818 Dimethacrylate Monomers and Photoinitiators Alter Streptococcus mutans Biofilms

Friday, March 23, 2012: 2 p.m. - 3:15 p.m.
Presentation Type: Poster Session
N.J. LIN1, C.E. KEELER2, A.M. KRAIGSLEY3, and S. LIN-GIBSON2, 1Polymers Division, National Institute of Standards and Technology, Gaithersburg, MD, 2National Institute of Standards & Technology, Gaithersburg, MD, 3NIST, Gaithersburg, MD
Objectives:   Monomers and photoinitiators can elute from dimethacrylate-based dental materials, but their effects on oral bacteria, including pathogenic strains, are not known.  Our objective was to determine effects of common monomers and photoinitiators on metabolic activity and overall biomass of acidogenic Streptococcus mutans (S. mutans) biofilms. 

Methods: S. mutans biofilms were formed in 25 % THYE (Todd Hewitt Broth + 5 mg/mL yeast extract) with 30 mmol/L sucrose and varying concentrations of bisphenol A glycerolate dimethacrylate (BisGMA), triethyleneglycol dimethacrylate (TEGDMA), camphorquinone (CQ), or ethyl 4-N,N-dimethylaminobenzoate (4E).  Controls were grown without additives.  At 4 h and 24 h, biofilms were evaluated for metabolic activity (MTT assay-3-(4,5-dimethylthiazol-2-yl)-2,5-diphenyltetrazolium bromide), overall biomass (crystal violet), and growth medium pH.  Three experiments (each with n=4) were performed. Viability analysis was performed on select samples using laser scanning confocal microscopy.  One-way analysis of variance was applied with Tukey-Kramer multiple comparisons (P<0.05 indicates significance).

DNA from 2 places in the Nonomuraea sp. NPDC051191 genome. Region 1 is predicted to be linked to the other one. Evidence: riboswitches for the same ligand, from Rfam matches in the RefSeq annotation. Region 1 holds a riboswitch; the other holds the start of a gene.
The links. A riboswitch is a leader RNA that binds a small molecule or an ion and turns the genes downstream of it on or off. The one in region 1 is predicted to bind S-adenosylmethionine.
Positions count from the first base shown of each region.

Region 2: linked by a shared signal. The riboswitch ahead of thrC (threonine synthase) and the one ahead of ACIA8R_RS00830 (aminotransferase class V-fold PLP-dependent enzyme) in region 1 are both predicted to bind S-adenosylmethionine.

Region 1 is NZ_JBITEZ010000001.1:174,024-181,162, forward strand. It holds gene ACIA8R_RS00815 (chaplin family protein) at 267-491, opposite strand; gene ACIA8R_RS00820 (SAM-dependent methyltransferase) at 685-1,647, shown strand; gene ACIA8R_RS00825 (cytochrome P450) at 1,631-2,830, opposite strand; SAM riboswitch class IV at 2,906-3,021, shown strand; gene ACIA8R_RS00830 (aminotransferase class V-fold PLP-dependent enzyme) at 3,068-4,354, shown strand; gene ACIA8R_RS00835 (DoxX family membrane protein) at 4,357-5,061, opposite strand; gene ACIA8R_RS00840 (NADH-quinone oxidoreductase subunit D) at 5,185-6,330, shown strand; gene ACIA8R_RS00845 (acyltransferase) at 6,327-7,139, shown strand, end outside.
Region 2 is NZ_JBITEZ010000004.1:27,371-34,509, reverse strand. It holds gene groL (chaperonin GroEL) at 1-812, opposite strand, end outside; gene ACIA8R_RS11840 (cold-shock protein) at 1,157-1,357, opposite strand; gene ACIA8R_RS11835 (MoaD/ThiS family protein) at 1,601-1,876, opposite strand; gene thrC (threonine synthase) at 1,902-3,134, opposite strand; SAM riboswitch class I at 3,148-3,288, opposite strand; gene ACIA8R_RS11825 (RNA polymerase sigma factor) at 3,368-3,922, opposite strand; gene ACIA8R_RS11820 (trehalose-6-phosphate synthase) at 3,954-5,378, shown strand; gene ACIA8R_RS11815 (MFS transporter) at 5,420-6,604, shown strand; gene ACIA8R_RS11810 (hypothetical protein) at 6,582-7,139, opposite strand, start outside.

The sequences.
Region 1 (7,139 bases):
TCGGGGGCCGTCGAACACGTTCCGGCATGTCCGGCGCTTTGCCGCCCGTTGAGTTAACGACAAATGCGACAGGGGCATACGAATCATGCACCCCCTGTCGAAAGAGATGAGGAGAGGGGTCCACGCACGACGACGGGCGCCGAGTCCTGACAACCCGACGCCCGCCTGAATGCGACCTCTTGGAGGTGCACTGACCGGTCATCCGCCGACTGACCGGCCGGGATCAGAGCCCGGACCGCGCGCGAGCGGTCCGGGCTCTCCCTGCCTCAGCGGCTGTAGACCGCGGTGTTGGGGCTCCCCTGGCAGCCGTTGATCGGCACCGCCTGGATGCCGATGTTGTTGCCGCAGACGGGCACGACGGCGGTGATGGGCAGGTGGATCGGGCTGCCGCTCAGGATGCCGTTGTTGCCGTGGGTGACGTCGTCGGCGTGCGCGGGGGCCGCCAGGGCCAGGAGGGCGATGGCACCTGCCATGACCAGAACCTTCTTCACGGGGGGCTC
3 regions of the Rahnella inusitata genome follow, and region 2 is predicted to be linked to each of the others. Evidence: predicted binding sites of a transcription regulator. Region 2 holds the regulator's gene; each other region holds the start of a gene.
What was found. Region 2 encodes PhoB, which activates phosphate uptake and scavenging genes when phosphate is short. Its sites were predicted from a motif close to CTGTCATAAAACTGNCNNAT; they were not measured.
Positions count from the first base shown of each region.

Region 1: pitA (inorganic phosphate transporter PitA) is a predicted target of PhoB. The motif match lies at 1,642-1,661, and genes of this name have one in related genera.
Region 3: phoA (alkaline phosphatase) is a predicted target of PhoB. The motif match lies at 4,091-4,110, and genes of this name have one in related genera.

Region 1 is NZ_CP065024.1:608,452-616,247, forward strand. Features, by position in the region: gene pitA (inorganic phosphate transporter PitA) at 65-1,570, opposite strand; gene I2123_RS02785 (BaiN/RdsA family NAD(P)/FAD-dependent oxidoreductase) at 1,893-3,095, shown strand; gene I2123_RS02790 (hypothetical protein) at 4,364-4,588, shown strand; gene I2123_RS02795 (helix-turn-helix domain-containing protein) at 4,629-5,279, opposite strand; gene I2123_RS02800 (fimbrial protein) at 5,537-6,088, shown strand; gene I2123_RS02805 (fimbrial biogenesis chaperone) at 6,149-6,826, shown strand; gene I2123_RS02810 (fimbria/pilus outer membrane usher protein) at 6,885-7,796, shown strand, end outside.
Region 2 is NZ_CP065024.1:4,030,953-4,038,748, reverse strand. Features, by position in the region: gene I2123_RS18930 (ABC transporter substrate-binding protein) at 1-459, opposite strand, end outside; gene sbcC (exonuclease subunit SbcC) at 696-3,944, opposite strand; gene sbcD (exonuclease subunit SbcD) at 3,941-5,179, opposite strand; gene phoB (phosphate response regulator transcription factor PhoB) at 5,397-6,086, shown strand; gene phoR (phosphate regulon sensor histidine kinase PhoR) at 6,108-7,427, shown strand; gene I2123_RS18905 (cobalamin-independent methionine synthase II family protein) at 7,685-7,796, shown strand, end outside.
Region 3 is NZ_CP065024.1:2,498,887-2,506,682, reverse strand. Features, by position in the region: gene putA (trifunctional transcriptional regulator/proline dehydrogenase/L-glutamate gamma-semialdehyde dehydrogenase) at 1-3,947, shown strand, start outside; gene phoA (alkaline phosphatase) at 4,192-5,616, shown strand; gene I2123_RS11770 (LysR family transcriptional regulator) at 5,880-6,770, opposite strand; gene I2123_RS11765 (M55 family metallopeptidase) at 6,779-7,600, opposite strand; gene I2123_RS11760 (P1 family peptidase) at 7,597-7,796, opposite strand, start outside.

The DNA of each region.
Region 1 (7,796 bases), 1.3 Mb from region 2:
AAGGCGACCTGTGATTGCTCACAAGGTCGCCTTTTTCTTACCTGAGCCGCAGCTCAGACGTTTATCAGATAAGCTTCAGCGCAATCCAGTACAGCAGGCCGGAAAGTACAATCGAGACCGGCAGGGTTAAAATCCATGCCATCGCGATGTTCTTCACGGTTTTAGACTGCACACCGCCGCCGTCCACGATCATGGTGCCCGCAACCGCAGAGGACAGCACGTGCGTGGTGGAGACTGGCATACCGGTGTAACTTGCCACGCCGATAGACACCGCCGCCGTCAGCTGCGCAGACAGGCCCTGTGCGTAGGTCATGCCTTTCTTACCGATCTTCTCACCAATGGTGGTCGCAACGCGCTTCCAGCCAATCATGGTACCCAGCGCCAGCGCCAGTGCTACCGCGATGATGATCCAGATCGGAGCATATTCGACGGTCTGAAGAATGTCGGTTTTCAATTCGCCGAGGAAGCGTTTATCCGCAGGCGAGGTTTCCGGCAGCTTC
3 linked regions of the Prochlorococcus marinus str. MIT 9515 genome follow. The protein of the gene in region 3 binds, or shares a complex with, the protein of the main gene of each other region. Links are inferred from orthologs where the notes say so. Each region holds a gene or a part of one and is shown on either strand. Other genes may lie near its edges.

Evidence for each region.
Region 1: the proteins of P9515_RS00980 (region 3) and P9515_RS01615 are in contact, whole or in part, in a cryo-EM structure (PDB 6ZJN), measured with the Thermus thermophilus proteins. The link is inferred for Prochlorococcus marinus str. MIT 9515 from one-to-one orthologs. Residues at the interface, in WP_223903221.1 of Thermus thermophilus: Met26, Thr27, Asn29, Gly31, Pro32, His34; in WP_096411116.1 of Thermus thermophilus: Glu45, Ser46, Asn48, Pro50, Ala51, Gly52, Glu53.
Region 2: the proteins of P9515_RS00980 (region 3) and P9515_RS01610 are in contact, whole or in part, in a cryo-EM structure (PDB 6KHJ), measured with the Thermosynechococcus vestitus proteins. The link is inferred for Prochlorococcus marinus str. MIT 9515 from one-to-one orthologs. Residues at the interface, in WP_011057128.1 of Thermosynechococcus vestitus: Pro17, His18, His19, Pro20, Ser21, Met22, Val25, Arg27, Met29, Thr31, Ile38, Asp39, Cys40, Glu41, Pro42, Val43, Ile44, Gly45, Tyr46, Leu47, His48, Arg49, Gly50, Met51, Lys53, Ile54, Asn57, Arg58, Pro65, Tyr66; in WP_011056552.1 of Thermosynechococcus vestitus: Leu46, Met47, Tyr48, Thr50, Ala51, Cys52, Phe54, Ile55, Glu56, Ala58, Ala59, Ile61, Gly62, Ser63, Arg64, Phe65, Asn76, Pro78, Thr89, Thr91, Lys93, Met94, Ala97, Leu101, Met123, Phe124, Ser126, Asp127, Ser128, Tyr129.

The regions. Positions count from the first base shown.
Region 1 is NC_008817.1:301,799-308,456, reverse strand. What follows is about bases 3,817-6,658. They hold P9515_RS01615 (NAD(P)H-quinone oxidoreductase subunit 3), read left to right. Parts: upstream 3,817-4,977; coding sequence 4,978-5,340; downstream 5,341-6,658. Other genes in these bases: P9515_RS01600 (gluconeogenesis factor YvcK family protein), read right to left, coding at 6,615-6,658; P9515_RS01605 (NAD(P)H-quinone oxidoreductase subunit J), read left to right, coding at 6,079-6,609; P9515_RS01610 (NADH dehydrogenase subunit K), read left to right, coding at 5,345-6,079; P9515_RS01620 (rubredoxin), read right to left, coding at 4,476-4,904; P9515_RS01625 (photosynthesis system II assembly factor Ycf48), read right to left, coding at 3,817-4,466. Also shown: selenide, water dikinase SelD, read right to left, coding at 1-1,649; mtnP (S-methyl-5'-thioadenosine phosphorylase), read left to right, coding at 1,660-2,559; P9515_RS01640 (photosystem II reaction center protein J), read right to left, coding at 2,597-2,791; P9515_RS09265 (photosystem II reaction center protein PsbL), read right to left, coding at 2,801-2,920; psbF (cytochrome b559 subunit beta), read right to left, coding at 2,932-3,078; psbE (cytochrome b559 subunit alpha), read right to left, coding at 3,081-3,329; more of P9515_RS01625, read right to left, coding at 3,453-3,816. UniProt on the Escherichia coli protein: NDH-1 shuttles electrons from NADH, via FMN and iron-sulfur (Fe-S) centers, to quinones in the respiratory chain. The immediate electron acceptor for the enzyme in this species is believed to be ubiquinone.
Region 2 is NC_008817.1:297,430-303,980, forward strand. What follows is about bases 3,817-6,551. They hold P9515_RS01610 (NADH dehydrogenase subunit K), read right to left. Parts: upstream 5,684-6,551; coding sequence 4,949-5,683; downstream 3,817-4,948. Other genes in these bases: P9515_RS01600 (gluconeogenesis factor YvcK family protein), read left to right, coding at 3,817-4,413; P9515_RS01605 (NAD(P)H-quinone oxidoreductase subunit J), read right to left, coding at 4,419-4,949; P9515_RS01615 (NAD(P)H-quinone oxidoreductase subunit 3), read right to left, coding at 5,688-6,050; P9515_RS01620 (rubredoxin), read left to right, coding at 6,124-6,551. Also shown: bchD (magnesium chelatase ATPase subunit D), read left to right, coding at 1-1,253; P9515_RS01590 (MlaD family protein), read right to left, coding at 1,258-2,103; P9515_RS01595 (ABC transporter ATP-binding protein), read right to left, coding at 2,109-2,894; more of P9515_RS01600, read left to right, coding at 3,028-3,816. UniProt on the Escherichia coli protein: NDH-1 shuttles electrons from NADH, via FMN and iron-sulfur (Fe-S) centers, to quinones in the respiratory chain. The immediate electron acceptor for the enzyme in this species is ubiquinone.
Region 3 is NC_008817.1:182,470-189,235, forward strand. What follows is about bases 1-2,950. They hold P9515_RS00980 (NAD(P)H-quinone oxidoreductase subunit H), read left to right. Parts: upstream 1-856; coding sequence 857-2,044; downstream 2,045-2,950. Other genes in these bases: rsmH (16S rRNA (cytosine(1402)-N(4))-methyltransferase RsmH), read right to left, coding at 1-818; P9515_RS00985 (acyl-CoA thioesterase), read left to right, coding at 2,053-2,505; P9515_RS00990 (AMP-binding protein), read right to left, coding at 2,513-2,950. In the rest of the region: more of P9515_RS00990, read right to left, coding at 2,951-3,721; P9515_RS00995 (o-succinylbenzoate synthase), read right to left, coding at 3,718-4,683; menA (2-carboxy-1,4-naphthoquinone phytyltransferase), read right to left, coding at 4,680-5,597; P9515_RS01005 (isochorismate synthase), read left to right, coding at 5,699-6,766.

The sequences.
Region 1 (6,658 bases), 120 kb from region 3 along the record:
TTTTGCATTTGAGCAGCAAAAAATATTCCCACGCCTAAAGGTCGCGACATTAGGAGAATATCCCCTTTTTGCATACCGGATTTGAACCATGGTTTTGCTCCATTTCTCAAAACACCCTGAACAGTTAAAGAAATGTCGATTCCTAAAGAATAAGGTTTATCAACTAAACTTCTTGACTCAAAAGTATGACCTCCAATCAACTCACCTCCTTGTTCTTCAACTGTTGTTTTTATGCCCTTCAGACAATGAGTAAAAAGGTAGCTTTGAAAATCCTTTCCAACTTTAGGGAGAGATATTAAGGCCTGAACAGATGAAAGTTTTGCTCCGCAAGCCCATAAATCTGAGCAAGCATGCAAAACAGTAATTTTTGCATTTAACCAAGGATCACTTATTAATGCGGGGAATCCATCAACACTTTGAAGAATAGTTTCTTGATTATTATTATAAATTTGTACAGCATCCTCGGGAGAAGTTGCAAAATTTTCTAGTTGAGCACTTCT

Results: TEGDMA (500 µg/mL) significantly reduced metabolic activity but not biomass at 24 h.  BisGMA (50 µg/mL) significantly reduced biofilm metabolic activity and biomass at 24 h.  CQ (100 µg/mL) had the opposite effect, with significantly reduced metabolic activity and biomass at 4 h followed by significantly higher metabolic activity at 24 h, suggesting a delay in biofilm growth. 4E (up to 10 µg/mL) had no detectable effect.  Viability staining at 24 h supported these results, with an increase in membrane-compromised cells with 50 µg/mL BisGMA and an increase in live cells for 100 µg/mL CQ.     

Conclusions: Monomers and photoinitiators that can leach from dental polymeric materials can alter oral biofilm growth.  These material-directed changes in biofilm activity may play an important role in the formation of pathogenic oral biofilms and the development of recurrent caries.

Acknowledgements: Interagency Agreement between the National Institute of Dental and Craniofacial Research and NIST [Y1-DE-7005-01].  

This abstract is based on research that was funded entirely or partially by an outside source: Interagency Agreement between the National Institute of Dental and Craniofacial Research and the National Institute of Standards and Technology [Y1-DE-7005-01]

Keywords: Bacterial, Biofilm, Caries organisms, Dental materials and Polymers